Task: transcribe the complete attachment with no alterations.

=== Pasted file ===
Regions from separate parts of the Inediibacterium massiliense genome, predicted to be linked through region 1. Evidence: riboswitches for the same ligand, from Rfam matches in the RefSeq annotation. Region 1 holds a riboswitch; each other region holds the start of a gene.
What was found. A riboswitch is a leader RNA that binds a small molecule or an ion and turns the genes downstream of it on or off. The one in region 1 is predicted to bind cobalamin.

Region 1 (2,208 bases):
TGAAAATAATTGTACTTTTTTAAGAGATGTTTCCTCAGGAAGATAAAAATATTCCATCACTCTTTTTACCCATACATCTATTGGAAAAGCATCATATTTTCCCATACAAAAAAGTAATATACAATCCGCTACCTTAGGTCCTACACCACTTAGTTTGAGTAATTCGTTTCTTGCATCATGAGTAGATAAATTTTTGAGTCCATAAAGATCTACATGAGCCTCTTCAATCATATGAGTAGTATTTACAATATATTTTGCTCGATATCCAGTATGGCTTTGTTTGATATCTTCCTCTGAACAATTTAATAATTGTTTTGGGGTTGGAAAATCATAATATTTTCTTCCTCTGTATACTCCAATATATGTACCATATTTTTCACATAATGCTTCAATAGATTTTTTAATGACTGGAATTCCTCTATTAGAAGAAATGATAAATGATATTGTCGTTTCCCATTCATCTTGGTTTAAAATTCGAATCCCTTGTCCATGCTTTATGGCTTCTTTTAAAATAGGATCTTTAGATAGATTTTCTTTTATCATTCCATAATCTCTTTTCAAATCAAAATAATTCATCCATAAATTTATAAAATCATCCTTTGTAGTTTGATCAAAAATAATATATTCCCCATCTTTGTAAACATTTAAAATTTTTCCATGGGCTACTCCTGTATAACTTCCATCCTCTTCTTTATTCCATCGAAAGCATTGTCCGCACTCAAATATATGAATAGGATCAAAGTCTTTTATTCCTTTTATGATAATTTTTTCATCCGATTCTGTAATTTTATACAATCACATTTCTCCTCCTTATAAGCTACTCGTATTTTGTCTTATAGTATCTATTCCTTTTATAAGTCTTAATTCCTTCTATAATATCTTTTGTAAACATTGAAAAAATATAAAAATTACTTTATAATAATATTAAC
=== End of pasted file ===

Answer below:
Regions from separate parts of the Inediibacterium massiliense genome, predicted to be linked through region 1. Evidence: riboswitches for the same ligand, from Rfam matches in the RefSeq annotation. Region 1 holds a riboswitch; each other region holds the start of a gene.
What was found. A riboswitch is a leader RNA that binds a small molecule or an ion and turns the genes downstream of it on or off. The one in region 1 is predicted to bind cobalamin.

Region 1 (2,208 bases):
TGAAAATAATTGTACTTTTTTAAGAGATGTTTCCTCAGGAAGATAAAAATATTCCATCACTCTTTTTACCCATACATCTATTGGAAAAGCATCATATTTTCCCATACAAAAAAGTAATATACAATCCGCTACCTTAGGTCCTACACCACTTAGTTTGAGTAATTCGTTTCTTGCATCATGAGTAGATAAATTTTTGAGTCCATAAAGATCTACATGAGCCTCTTCAATCATATGAGTAGTATTTACAATATATTTTGCTCGATATCCAGTATGGCTTTGTTTGATATCTTCCTCTGAACAATTTAATAATTGTTTTGGGGTTGGAAAATCATAATATTTTCTTCCTCTGTATACTCCAATATATGTACCATATTTTTCACATAATGCTTCAATAGATTTTTTAATGACTGGAATTCCTCTATTAGAAGAAATGATAAATGATATTGTCGTTTCCCATTCATCTTGGTTTAAAATTCGAATCCCTTGTCCATGCTTTATGGCTTCTTTTAAAATAGGATCTTTAGATAGATTTTCTTTTATCATTCCATAATCTCTTTTCAAATCAAAATAATTCATCCATAAATTTATAAAATCATCCTTTGTAGTTTGATCAAAAATAATATATTCCCCATCTTTGTAAACATTTAAAATTTTTCCATGGGCTACTCCTGTATAACTTCCATCCTCTTCTTTATTCCATCGAAAGCATTGTCCGCACTCAAATATATGAATAGGATCAAAGTCTTTTATTCCTTTTATGATAATTTTTTCATCCGATTCTGTAATTTTATACAATCACATTTCTCCTCCTTATAAGCTACTCGTATTTTGTCTTATAGTATCTATTCCTTTTATAAGTCTTAATTCCTTCTATAATATCTTTTGTAAACATTGAAAAAATATAAAAATTACTTTATAATAATATTAAC